By Zeb Holmes and Ugur Nedim
The first part of the inquest was held back in July 2018, but proceedings were adjourned when Deputy State Coroner Derek Lee ran out of time to hear from all of the witnesses.
Death in custody
During the first hearing, CCTV footage was played of the eight minutes leading up to Mr Dungay’s death, which showed several prison guards storming the diabetic’s mental health cell as he ate rice crackers. The burley men are seen holding Mr Dungay face down and even sitting on him.
The guards had been called because Dungay refused to stop eating the crackers.
The harrowing footage shows the inmate gasping for air and screaming “I can’t breathe” twelve separate times as he is pinned down and then forcibly transferred to another cell where a nurse injects him with a sedative.
According to an incident report by the NSW Health Department, Mr Dungay died “during a use of physical restraint and rapid tranquillisation in an inpatient mental health unit”.
The report is consistent with ‘positional asphyxia’, which is where a person becomes unable to breathe due to a forced body position or physical restraints.
The current hearing is listed for 4 days and involves 10 additional witnesses, including a full day for statements from the deceased’s family members.
Mr Dungay’s mother Leetona Dungay is expected to provide a victim impact statement and says she wants the guards involved to be made accountable. “I want to see criminal charges because they have taken someone’s life,” she told Sydney Criminal Lawyers.
Conduct and attitude of the guards
The cause of death is currently “unascertained”, but the Health Department report reveals “several abnormalities” which suggest a breach of the duty of care owed by the prison and the guards towards those they are responsible for.
For instance, it was revealed that some of the guards thought Dungay was faking it when he stated twelve times that he was unable to breathe.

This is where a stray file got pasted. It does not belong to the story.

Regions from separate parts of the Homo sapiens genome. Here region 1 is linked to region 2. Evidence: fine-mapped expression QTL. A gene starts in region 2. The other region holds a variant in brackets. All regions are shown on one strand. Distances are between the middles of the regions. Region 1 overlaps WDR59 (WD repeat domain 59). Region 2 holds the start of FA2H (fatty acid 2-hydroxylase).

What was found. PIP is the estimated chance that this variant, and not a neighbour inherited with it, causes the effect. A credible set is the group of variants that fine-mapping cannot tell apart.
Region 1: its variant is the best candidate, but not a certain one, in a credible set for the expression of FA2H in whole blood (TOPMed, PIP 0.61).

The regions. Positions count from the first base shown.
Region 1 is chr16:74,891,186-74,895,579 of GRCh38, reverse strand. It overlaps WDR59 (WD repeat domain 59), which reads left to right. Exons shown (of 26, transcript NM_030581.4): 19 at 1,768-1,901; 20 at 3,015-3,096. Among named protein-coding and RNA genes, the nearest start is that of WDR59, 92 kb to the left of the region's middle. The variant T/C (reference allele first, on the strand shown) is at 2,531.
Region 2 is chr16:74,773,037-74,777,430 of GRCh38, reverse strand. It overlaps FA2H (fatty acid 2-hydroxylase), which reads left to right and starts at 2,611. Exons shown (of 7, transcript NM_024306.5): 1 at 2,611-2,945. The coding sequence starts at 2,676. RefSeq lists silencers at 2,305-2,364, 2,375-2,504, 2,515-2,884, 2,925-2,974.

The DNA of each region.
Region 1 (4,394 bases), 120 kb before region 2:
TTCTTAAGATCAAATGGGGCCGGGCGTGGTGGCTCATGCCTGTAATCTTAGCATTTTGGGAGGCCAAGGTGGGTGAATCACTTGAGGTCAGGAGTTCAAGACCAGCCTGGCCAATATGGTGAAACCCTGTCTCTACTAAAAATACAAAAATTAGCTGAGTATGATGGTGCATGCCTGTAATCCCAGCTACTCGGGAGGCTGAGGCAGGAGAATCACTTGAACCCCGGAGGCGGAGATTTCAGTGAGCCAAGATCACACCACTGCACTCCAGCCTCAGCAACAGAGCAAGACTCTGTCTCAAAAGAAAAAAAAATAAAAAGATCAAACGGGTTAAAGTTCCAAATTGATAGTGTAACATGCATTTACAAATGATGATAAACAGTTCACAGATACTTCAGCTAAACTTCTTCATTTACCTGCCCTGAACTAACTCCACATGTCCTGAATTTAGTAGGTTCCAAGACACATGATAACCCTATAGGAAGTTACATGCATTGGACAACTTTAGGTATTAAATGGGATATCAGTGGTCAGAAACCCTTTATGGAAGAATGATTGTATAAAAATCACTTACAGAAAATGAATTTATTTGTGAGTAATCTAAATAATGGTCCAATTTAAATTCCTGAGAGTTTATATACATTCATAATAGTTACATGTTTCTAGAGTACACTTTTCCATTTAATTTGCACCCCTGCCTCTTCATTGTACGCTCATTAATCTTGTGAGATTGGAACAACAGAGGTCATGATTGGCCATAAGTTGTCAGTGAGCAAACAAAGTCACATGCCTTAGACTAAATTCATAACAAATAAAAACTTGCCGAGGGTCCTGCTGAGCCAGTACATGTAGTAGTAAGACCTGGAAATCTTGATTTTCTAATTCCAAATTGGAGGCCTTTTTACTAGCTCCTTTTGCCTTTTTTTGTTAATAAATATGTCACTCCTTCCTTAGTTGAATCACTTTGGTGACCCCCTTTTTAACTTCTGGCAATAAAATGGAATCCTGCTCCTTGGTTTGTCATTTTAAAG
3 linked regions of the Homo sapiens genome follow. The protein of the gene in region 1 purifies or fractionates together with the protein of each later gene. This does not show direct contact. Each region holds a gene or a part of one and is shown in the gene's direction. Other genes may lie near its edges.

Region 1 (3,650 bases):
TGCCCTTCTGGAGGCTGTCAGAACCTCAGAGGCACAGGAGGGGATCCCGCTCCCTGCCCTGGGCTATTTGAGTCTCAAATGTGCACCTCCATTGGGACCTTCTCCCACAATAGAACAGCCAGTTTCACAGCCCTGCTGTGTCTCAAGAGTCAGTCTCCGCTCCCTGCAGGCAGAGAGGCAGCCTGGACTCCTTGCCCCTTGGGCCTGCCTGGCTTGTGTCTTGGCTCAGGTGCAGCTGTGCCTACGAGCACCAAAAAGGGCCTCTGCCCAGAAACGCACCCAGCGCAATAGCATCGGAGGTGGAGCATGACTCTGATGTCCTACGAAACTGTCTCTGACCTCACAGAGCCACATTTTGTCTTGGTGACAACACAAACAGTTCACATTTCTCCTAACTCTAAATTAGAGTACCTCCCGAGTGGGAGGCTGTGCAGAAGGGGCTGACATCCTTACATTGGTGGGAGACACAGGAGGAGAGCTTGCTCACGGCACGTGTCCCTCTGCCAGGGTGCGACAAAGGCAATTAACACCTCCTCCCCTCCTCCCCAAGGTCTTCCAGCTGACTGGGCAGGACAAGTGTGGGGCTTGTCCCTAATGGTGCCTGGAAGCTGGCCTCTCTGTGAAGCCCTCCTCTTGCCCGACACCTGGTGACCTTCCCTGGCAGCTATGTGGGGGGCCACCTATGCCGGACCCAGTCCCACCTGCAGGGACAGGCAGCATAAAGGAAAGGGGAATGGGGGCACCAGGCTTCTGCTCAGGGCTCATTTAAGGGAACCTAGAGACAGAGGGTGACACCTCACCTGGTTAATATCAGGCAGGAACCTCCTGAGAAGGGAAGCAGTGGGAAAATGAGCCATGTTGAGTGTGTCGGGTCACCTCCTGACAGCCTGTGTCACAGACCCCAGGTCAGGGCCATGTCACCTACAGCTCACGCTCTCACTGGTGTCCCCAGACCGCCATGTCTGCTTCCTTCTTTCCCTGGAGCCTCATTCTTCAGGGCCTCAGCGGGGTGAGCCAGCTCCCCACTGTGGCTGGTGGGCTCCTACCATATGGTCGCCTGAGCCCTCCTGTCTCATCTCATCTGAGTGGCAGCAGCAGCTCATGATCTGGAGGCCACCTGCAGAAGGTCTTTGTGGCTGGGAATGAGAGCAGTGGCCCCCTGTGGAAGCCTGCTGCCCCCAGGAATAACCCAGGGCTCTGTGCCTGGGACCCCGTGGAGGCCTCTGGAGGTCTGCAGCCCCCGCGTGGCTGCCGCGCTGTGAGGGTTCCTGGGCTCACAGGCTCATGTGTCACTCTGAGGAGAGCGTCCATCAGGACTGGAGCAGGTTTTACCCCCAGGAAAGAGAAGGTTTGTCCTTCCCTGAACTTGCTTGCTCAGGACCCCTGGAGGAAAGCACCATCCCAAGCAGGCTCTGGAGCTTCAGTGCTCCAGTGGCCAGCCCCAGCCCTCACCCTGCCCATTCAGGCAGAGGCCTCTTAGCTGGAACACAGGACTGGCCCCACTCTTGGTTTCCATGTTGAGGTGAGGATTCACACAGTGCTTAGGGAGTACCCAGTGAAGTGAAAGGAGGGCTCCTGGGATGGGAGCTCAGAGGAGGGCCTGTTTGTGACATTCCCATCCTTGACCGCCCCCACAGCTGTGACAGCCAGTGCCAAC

It was also found that five of the six guards involved had never been trained in the dangers of positional asphyxia, despite their job involving the physical restraint of individuals.
During the original investigation, one of the guards admitted not having heard of positional asphyxiation.
Another senior guard testified that he “never” used Aboriginal welfare officers or delegates in the mental health ward.
The guard also admitted making no attempt to request a doctor at any stage.
Professor Anthony Brown testified that the failure of staff to adequately administer first aid removed any chance of survival for Mr Dungay.
He gave evidence that while initial attempts at resuscitation were appropriate, the medical treatment provided by Justice Health staff was deficient in a number of respects, including the short length of CPR and the failure to remove the “cap” from resuscitation equipment in accordance with accepted procedures.
The Professor found there was a lack of “fundamental basic life support” to resuscitate someone in Dungay’s situation, and it was likely the deceased suffered asystole cardiac arrest – the most serious and usually irreversible form of a heart attack – to which his restraint and positional asphyxia contributed.
Aboriginal deaths in custody
The Royal Commission into Aboriginal Deaths in Custody was established in 1987 in response to the high proportion of Indigenous people dying in the custody of police and correctional institutions.
The Commission found that the negligence of authorities or failure to follow procedures contributed to around two-thirds of deaths in New South Wales .Other deaths were found to have been avoidable because the persons should never have been taken into custody in the first place.
It further noted that the rate at which Aboriginal people were taken into custody was substantially higher than for non-Aboriginals suspected of similar crimes.
A total of 147 Indigenous people have died since the end of the royal commission in 1991, and a recent study found that policies and procedures were ignored by authorities in a significant number of these cases.
Agencies such as police watch-houses, prisons and hospitals failed to follow their own procedures in 34% of cases where Indigenous people died, compared with 21% of cases where non-Indigenous people died.